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First Ever Time In 23 Years, The S&P 500 Is Displaying A Lethal Warning To Wall Street

Regardless of how long you’ve been investing, the pace of change on Wall Street is something to marvel at. In 2021, the ageless Dow Jones Industrial Average (DJINDICES: ^DJI) , benchmark S&P 500 (SNPINDEX: ^GSPC) , and growth-focused Nasdaq Composite (NASDAQINDEX: ^IXIC) were regularly notching off new all-time closing highs. Just one year later, in 2022, all three indexes were mired in a bear market and delivering their worst full-year returns since the global financial crisis.

This year, the script has flipped, once more. Though the Dow, which outperformed the two other major stock indexes in 2022, is effectively flat on a year-to-date basis, through May 29, the S&P 500 and Nasdaq Composite have surged 9.5% and 24%, respectively.

It would seem the bulls are, once again, running wild — but looks can be deceiving.

Breadth for Wall Street’s benchmark stock index is potentially worrisome

For months, I’ve looked at a broad assortment of stock market indicators financial metrics , and valuation tools to offer insight as to where stocks may head next. Even though there’s no such thing as a foolproof indicator, history has a way of repeating itself on Wall Street, and these indicators and metrics have the potential to give investors who follow them a leg up.

With the S&P 500 hitting a nine-month high this past week, it would appear the worst of the 2022 bear market is over. However, a closer look at the breadth within the S&P 500 reveals a different story.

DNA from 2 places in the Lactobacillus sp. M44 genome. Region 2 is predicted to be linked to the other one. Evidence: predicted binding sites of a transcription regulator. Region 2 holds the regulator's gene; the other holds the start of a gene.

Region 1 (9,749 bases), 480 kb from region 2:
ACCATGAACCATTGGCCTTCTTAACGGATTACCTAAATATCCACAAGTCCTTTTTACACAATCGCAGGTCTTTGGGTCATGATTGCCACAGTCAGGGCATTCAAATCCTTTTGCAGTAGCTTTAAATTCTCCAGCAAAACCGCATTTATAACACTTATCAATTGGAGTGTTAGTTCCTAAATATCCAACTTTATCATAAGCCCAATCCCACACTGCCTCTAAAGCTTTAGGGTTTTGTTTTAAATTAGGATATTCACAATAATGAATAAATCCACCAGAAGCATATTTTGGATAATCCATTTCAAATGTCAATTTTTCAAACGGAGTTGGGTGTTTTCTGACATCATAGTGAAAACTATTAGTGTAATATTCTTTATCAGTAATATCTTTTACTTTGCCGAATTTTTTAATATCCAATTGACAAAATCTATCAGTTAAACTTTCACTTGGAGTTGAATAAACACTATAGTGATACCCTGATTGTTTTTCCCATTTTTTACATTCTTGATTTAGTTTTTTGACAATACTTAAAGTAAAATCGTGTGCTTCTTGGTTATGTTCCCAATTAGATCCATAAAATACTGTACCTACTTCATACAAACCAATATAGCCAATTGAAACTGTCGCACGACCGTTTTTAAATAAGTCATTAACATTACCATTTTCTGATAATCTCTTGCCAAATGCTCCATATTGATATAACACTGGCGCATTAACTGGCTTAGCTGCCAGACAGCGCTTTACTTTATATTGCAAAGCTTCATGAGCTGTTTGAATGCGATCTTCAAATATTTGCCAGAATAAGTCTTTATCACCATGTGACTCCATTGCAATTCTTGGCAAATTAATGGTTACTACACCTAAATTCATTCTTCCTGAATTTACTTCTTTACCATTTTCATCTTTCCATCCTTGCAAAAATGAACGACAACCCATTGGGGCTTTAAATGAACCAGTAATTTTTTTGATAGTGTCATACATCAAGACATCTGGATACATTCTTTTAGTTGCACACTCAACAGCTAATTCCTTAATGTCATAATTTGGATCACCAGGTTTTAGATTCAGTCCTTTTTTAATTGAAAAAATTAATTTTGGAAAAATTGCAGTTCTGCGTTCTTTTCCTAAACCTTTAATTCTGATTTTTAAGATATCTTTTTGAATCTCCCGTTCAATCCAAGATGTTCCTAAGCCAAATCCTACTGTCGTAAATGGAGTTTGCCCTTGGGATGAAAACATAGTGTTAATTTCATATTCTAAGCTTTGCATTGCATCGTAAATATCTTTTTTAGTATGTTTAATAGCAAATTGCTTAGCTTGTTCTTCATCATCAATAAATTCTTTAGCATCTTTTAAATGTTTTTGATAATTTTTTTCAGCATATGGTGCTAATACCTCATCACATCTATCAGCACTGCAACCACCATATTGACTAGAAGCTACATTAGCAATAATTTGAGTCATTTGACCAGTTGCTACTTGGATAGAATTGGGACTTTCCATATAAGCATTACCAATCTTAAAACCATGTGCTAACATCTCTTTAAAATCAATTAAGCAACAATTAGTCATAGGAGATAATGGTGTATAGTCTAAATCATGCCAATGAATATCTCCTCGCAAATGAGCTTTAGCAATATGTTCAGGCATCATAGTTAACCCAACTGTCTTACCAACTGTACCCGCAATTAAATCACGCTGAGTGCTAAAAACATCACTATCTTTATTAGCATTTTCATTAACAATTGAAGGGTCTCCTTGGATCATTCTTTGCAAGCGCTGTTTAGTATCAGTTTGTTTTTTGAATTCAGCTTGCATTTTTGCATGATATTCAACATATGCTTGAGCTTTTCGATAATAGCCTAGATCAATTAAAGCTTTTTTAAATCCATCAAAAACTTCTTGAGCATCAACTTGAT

During a true bull market, we typically see a wide assortment of stocks take part in the upside. This means large-cap, mid-cap, and small-cap stocks from most sectors and industries are going to be rallying. But as you can see in the tweet below from Michael Kantro, the Chief Marketing Strategist at Piper Sandler , the S&P 500 seems to have a clear breadth problem.

Based on recent data, approximately 20% of the S&P 500’s components are beating the index on a trailing-three-month basis. The last time such a small percentage of S&P 500 stocks were outperforming the broad-based index was March 2000. Not coincidentally, the S&P 500’s closing high prior to the dot-com bubble bursting was set on March 24, 2000.

Since the S&P 500 is a market-cap-weighted index, bigger businesses are going to have more influence. The nine largest components of the S&P 500 (including companies with multiple stock classes) are:

  • Apple (NASDAQ: AAPL) : 7.39% weighting
  • Microsoft (NASDAQ: MSFT) : 6.97% weighting
  • Amazon (NASDAQ: AMZN) : 2.95% weighting
  • Nvidia (NASDAQ: NVDA) : 2.68% weighting
  • Alphabet Class A shares (NASDAQ: GOOGL) : 2.11% weighting
  • Alphabet Class C shares (NASDAQ: GOOG) : 1.86% weighting
  • Berkshire Hathaway Class B shares (NYSE: BRK.B) : 1.65% weighting
  • Meta Platforms (NASDAQ: META) : 1.62% weighting
  • Tesla (NASDAQ: TSLA) : 1.43% weighting

Collectively, 28.66% of the point movements in the S&P 500 are being determined by just eight brand-name businesses. Keeping in mind that the S&P 500 is up by 9.5% year to date, here’s how the index’s largest components have fared since the start of 2023:

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